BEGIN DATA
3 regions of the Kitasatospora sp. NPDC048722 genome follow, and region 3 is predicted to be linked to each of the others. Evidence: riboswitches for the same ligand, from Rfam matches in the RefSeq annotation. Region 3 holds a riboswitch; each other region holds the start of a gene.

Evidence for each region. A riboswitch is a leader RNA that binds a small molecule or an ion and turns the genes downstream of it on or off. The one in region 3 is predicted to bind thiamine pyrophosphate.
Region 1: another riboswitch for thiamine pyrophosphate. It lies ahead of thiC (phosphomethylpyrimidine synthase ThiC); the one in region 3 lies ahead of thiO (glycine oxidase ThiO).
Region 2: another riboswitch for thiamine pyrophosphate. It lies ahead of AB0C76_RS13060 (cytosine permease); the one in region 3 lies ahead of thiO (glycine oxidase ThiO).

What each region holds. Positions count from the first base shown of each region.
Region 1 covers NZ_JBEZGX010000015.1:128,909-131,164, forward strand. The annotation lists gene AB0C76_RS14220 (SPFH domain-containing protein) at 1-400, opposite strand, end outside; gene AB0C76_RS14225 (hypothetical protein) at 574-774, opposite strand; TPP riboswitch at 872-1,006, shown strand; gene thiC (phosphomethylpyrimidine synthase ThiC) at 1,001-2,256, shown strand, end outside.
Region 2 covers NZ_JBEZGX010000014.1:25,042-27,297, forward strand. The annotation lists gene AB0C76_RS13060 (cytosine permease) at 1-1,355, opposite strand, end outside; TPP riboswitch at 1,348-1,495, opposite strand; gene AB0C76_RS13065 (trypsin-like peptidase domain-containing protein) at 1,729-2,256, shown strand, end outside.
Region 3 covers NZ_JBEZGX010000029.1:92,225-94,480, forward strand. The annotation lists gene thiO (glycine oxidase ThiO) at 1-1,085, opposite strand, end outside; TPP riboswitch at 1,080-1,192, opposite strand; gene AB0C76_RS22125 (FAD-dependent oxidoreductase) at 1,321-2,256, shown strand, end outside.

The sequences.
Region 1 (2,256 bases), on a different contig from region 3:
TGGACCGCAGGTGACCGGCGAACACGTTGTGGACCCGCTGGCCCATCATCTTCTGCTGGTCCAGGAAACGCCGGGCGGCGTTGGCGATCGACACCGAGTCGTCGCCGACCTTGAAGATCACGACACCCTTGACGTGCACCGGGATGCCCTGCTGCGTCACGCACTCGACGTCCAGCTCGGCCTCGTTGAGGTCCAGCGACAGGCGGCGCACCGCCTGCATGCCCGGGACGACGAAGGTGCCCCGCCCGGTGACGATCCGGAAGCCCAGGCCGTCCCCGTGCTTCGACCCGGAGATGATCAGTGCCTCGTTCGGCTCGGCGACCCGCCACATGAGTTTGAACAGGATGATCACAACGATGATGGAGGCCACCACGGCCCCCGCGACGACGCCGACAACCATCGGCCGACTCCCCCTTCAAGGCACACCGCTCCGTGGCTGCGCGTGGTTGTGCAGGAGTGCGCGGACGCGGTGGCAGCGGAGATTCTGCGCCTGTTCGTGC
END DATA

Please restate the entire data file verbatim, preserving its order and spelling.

3 regions of the Kitasatospora sp. NPDC048722 genome follow, and region 3 is predicted to be linked to each of the others. Evidence: riboswitches for the same ligand, from Rfam matches in the RefSeq annotation. Region 3 holds a riboswitch; each other region holds the start of a gene.

Evidence for each region. A riboswitch is a leader RNA that binds a small molecule or an ion and turns the genes downstream of it on or off. The one in region 3 is predicted to bind thiamine pyrophosphate.
Region 1: another riboswitch for thiamine pyrophosphate. It lies ahead of thiC (phosphomethylpyrimidine synthase ThiC); the one in region 3 lies ahead of thiO (glycine oxidase ThiO).
Region 2: another riboswitch for thiamine pyrophosphate. It lies ahead of AB0C76_RS13060 (cytosine permease); the one in region 3 lies ahead of thiO (glycine oxidase ThiO).

What each region holds. Positions count from the first base shown of each region.
Region 1 covers NZ_JBEZGX010000015.1:128,909-131,164, forward strand. The annotation lists gene AB0C76_RS14220 (SPFH domain-containing protein) at 1-400, opposite strand, end outside; gene AB0C76_RS14225 (hypothetical protein) at 574-774, opposite strand; TPP riboswitch at 872-1,006, shown strand; gene thiC (phosphomethylpyrimidine synthase ThiC) at 1,001-2,256, shown strand, end outside.
Region 2 covers NZ_JBEZGX010000014.1:25,042-27,297, forward strand. The annotation lists gene AB0C76_RS13060 (cytosine permease) at 1-1,355, opposite strand, end outside; TPP riboswitch at 1,348-1,495, opposite strand; gene AB0C76_RS13065 (trypsin-like peptidase domain-containing protein) at 1,729-2,256, shown strand, end outside.
Region 3 covers NZ_JBEZGX010000029.1:92,225-94,480, forward strand. The annotation lists gene thiO (glycine oxidase ThiO) at 1-1,085, opposite strand, end outside; TPP riboswitch at 1,080-1,192, opposite strand; gene AB0C76_RS22125 (FAD-dependent oxidoreductase) at 1,321-2,256, shown strand, end outside.

The sequences.
Region 1 (2,256 bases), on a different contig from region 3:
TGGACCGCAGGTGACCGGCGAACACGTTGTGGACCCGCTGGCCCATCATCTTCTGCTGGTCCAGGAAACGCCGGGCGGCGTTGGCGATCGACACCGAGTCGTCGCCGACCTTGAAGATCACGACACCCTTGACGTGCACCGGGATGCCCTGCTGCGTCACGCACTCGACGTCCAGCTCGGCCTCGTTGAGGTCCAGCGACAGGCGGCGCACCGCCTGCATGCCCGGGACGACGAAGGTGCCCCGCCCGGTGACGATCCGGAAGCCCAGGCCGTCCCCGTGCTTCGACCCGGAGATGATCAGTGCCTCGTTCGGCTCGGCGACCCGCCACATGAGTTTGAACAGGATGATCACAACGATGATGGAGGCCACCACGGCCCCCGCGACGACGCCGACAACCATCGGCCGACTCCCCCTTCAAGGCACACCGCTCCGTGGCTGCGCGTGGTTGTGCAGGAGTGCGCGGACGCGGTGGCAGCGGAGATTCTGCGCCTGTTCGTGC